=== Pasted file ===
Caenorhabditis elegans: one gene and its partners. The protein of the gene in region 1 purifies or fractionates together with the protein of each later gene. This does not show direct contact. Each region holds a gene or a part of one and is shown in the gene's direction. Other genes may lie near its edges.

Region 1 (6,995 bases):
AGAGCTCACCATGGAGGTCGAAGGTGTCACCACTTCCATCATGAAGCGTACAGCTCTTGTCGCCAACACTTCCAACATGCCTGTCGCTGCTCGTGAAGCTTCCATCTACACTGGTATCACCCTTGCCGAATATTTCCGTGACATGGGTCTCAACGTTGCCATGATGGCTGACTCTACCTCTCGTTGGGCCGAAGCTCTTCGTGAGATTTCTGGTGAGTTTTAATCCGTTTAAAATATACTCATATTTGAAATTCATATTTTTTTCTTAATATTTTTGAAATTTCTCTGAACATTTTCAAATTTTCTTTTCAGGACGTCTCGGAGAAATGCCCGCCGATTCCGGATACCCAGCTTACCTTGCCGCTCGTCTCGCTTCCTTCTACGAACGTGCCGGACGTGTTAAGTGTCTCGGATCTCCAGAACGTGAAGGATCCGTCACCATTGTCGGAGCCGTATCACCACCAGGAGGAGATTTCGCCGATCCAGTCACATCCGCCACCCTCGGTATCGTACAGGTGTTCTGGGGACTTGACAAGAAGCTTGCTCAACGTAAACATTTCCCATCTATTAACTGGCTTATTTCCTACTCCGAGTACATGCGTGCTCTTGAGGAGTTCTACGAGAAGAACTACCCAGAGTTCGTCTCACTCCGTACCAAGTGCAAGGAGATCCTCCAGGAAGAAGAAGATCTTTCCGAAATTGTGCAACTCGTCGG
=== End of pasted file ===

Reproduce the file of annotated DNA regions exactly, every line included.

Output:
Caenorhabditis elegans: one gene and its partners. The protein of the gene in region 1 purifies or fractionates together with the protein of each later gene. This does not show direct contact. Each region holds a gene or a part of one and is shown in the gene's direction. Other genes may lie near its edges.

Region 1 (6,995 bases):
AGAGCTCACCATGGAGGTCGAAGGTGTCACCACTTCCATCATGAAGCGTACAGCTCTTGTCGCCAACACTTCCAACATGCCTGTCGCTGCTCGTGAAGCTTCCATCTACACTGGTATCACCCTTGCCGAATATTTCCGTGACATGGGTCTCAACGTTGCCATGATGGCTGACTCTACCTCTCGTTGGGCCGAAGCTCTTCGTGAGATTTCTGGTGAGTTTTAATCCGTTTAAAATATACTCATATTTGAAATTCATATTTTTTTCTTAATATTTTTGAAATTTCTCTGAACATTTTCAAATTTTCTTTTCAGGACGTCTCGGAGAAATGCCCGCCGATTCCGGATACCCAGCTTACCTTGCCGCTCGTCTCGCTTCCTTCTACGAACGTGCCGGACGTGTTAAGTGTCTCGGATCTCCAGAACGTGAAGGATCCGTCACCATTGTCGGAGCCGTATCACCACCAGGAGGAGATTTCGCCGATCCAGTCACATCCGCCACCCTCGGTATCGTACAGGTGTTCTGGGGACTTGACAAGAAGCTTGCTCAACGTAAACATTTCCCATCTATTAACTGGCTTATTTCCTACTCCGAGTACATGCGTGCTCTTGAGGAGTTCTACGAGAAGAACTACCCAGAGTTCGTCTCACTCCGTACCAAGTGCAAGGAGATCCTCCAGGAAGAAGAAGATCTTTCCGAAATTGTGCAACTCGTCGG